Building A Large Format Digital Camera


it is not often that a person builds their own camera, and even less common for them to build a large format camera, but Jimmy.c. Alzen just built one of those. The total cost of the build was less than $150 + several years of education and tinkering know-how.

The camera was submitted to Hack a day’s Challenge and as such it is pretty hacked up. The photographs that it takes, though, are dreamy.

Jimmy used a vertical scanner – TAOS TS1412S – similar to the ones found in scanners to scan line by line of the focus plane and adding up those lines gives a pretty sizable image. Jimmy explains:

The heart of this camera is the TAOS TSL1412S sensor. This is a linear array sensor with 1×1536 pixels, each 63.5um square. By scanning the sensor in the focus plane I get a monochrome 4190×1536 image. The physical image size is 138x97mm. These numbers give non-square pixels, but that is easily adjusted in Photoshop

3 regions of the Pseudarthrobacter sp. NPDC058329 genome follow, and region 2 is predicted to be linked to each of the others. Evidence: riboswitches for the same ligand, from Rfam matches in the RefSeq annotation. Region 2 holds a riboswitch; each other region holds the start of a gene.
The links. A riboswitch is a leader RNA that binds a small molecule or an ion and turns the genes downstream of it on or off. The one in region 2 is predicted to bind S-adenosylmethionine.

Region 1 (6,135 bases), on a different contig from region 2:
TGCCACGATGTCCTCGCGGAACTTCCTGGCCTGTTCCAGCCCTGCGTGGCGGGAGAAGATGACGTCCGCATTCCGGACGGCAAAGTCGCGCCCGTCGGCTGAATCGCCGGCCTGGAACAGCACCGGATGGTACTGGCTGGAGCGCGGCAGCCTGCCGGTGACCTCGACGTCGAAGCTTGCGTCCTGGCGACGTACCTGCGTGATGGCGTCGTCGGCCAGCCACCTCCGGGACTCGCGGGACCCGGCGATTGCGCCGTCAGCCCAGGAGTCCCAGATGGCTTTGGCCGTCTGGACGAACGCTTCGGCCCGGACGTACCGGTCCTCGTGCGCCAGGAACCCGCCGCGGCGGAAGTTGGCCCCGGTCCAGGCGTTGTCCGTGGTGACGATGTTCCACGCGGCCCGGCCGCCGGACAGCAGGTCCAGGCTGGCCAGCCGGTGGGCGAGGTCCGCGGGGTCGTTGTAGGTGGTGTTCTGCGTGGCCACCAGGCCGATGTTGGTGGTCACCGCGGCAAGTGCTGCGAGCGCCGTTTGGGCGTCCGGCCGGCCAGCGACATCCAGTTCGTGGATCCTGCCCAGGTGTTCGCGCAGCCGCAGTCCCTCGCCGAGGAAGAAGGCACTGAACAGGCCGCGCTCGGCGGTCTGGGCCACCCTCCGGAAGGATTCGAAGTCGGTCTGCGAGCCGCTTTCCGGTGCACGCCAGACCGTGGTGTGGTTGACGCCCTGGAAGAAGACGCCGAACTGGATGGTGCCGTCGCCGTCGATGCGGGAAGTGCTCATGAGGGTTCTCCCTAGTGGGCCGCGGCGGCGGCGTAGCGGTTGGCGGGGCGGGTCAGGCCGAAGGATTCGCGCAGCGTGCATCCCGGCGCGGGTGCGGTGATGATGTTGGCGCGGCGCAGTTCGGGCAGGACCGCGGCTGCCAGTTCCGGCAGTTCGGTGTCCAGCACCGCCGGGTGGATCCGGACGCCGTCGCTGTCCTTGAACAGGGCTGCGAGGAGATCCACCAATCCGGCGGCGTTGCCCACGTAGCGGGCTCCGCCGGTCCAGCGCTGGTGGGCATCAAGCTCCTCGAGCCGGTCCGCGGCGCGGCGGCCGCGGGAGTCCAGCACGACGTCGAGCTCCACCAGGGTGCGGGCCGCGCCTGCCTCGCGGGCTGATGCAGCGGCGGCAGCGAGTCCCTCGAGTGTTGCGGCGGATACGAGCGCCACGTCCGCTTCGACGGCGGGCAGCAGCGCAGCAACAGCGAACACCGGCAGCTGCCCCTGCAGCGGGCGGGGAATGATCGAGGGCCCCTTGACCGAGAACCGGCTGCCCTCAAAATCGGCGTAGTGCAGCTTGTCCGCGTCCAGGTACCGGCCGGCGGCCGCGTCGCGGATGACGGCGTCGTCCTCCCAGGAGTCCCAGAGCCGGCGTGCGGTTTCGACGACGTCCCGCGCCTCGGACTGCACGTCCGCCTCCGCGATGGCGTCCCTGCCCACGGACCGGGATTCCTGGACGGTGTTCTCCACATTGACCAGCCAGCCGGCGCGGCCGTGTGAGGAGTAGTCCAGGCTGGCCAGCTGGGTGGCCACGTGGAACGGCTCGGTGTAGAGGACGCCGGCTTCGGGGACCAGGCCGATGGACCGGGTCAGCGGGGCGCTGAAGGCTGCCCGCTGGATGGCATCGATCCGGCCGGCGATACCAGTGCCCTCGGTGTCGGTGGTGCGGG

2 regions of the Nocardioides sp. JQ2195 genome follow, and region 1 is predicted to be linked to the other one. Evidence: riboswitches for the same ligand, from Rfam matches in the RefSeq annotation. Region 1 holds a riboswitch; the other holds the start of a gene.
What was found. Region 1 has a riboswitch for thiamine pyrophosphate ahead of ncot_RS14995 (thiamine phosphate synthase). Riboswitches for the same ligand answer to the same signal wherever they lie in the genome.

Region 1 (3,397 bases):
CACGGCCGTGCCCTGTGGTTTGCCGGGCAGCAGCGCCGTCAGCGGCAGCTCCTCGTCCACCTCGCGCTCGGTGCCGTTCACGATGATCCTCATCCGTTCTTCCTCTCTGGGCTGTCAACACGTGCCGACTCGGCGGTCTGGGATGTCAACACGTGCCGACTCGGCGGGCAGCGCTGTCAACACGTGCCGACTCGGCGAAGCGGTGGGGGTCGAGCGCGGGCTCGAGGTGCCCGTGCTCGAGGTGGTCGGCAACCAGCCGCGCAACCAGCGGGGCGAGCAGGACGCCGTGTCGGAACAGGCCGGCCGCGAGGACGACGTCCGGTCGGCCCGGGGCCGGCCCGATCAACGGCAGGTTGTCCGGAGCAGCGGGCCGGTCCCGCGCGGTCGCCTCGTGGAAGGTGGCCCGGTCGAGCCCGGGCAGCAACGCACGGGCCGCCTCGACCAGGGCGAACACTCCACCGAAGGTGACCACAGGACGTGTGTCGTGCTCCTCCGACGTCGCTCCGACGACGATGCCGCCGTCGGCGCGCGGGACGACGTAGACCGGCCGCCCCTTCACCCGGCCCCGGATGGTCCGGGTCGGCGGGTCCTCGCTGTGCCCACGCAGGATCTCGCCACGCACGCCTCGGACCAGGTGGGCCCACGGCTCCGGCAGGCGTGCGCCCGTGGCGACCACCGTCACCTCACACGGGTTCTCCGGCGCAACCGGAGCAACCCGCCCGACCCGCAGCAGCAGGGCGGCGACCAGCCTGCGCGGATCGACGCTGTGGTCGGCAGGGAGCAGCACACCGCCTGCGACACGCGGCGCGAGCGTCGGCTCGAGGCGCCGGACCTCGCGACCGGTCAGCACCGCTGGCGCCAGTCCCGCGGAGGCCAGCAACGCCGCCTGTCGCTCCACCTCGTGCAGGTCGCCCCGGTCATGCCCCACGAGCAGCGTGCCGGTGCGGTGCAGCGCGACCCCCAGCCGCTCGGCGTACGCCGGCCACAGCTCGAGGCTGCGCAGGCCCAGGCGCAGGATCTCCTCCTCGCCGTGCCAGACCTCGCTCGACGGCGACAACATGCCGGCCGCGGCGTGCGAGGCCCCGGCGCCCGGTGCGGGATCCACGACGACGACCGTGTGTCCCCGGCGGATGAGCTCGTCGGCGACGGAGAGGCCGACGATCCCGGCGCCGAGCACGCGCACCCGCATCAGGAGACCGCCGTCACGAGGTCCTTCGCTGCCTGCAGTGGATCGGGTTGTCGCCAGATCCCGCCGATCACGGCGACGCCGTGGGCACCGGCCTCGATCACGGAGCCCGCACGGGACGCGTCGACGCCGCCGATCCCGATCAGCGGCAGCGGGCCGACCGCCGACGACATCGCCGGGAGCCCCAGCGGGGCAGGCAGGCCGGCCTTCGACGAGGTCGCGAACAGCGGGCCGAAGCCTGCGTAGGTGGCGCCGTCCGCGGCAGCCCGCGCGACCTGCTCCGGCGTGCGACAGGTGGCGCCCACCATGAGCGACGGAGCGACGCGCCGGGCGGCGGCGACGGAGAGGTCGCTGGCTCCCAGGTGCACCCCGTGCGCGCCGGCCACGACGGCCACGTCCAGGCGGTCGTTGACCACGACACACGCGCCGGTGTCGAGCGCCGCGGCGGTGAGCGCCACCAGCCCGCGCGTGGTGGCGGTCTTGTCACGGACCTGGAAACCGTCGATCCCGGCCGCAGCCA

Camera internals are build from the sensor set on pair of rails to allow it to traverse the focal plane. The brains are an Arduino Due connected to a stepper motor, a 2.2″ TFT screen along with a light meter and an SD card slot It is built in a way that allows both changing the exposure of each line, but also the delay between the captured lines, so an image can practically have one of the sides captured by daytime and the other by moon time. It kind of resembles the Spatial-Temporal Shift Of Pictures we shared way back only done in camera rather than in software.

The real price tag comes at the time it takes to captures a photo:

It takes a while to scan the image. In daylight/sunlight I get an image in about two minutes (2ms shutter), but in twilight it takes about 45 minutes (200ms shutter).

Head over to Hack A Day’s project page to see the full project.

[via hackaday, H/T Jason]